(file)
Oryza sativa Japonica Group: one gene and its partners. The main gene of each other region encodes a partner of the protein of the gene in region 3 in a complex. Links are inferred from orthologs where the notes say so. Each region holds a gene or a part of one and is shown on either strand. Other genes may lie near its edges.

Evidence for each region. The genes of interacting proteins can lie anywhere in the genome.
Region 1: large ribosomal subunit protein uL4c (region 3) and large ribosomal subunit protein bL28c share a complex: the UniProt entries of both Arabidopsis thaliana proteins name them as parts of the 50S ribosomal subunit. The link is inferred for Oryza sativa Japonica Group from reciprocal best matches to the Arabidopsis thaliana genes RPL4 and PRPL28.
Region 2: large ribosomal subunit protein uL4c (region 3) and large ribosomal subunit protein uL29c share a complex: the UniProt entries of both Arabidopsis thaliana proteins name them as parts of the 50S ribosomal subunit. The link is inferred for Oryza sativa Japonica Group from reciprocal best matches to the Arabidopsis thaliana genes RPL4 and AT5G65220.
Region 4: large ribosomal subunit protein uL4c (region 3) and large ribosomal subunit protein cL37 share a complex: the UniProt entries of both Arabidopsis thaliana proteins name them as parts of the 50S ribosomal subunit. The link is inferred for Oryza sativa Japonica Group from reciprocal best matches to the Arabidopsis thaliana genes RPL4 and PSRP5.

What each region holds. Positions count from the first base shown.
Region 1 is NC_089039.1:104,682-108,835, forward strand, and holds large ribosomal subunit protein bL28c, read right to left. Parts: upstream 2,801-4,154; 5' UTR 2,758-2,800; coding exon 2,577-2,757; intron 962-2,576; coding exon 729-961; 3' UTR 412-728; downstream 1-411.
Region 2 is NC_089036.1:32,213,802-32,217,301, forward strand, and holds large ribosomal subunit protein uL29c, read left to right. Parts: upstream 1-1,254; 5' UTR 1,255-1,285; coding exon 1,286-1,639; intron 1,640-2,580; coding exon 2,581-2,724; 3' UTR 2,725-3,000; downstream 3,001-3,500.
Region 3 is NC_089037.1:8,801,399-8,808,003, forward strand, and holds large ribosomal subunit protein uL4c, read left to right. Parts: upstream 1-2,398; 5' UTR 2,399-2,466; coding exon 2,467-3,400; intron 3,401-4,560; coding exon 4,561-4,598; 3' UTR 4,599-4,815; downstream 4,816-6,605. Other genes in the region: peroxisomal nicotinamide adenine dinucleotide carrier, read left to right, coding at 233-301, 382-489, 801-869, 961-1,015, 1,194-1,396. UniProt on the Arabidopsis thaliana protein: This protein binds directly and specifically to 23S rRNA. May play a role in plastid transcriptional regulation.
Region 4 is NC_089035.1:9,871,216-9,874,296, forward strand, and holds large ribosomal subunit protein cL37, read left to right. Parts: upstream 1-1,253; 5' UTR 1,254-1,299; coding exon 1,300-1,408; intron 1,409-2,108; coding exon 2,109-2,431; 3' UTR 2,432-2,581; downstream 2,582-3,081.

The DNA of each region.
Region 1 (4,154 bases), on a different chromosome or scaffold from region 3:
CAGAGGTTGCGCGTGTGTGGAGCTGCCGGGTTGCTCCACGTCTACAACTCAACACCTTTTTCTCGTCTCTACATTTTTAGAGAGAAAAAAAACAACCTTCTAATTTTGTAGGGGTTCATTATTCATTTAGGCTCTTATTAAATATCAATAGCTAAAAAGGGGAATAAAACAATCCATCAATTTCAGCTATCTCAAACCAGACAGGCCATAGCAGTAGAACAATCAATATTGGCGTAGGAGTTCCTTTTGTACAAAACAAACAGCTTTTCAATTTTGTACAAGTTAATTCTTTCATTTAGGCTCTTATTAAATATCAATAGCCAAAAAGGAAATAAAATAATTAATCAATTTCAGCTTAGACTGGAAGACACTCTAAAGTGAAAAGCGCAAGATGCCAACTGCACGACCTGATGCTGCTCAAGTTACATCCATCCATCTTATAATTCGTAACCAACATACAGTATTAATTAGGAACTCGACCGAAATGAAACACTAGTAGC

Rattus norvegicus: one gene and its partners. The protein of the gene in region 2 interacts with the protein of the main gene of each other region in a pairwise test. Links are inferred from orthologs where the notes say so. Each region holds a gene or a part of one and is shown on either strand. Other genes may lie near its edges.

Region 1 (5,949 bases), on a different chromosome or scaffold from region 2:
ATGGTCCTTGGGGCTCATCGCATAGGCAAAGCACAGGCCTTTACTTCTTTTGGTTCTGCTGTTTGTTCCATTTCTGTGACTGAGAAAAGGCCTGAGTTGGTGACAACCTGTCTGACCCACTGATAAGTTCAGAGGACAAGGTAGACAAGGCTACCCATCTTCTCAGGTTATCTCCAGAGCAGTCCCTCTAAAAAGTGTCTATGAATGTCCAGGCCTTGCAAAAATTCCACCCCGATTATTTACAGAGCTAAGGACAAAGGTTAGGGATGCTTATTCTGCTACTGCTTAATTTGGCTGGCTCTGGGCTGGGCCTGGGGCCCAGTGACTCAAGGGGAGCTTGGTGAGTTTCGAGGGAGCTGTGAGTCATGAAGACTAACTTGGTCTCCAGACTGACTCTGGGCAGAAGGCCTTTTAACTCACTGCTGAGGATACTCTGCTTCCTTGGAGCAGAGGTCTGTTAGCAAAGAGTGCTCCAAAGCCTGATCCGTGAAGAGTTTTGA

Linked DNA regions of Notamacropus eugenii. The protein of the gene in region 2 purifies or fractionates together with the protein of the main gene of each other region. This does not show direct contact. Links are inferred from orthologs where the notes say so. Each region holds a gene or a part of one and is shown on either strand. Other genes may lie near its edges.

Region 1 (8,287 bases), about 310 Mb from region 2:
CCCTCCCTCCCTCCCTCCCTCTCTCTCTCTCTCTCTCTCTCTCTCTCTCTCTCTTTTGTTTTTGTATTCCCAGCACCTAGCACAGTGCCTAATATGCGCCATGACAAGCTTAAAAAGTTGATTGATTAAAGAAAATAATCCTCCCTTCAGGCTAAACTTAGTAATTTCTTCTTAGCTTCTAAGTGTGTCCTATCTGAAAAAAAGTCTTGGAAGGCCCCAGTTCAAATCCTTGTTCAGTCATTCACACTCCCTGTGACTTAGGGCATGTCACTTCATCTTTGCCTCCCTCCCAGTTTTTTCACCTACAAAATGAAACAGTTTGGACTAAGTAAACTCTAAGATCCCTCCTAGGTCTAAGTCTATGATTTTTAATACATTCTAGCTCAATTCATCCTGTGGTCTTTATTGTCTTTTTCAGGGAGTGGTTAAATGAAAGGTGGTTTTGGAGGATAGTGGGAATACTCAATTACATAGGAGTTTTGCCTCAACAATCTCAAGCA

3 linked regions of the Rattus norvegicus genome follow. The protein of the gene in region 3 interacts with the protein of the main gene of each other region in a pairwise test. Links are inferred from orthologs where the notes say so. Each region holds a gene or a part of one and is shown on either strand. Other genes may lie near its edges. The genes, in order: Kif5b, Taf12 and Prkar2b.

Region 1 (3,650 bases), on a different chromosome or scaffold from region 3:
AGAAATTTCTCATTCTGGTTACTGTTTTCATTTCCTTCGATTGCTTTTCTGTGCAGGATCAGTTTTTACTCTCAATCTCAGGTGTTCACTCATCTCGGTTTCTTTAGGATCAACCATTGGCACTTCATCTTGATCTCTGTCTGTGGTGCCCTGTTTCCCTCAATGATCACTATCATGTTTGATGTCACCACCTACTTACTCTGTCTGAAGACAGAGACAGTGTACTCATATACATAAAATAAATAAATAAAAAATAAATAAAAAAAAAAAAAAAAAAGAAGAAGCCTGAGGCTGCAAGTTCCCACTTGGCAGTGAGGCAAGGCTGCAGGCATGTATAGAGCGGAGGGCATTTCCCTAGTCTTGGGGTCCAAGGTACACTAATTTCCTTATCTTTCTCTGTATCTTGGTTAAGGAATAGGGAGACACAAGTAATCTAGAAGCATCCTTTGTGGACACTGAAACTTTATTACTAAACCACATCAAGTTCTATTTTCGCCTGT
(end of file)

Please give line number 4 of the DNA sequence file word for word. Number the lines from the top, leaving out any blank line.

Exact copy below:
Region 2: large ribosomal subunit protein uL4c (region 3) and large ribosomal subunit protein uL29c share a complex: the UniProt entries of both Arabidopsis thaliana proteins name them as parts of the 50S ribosomal subunit. The link is inferred for Oryza sativa Japonica Group from reciprocal best matches to the Arabidopsis thaliana genes RPL4 and AT5G65220.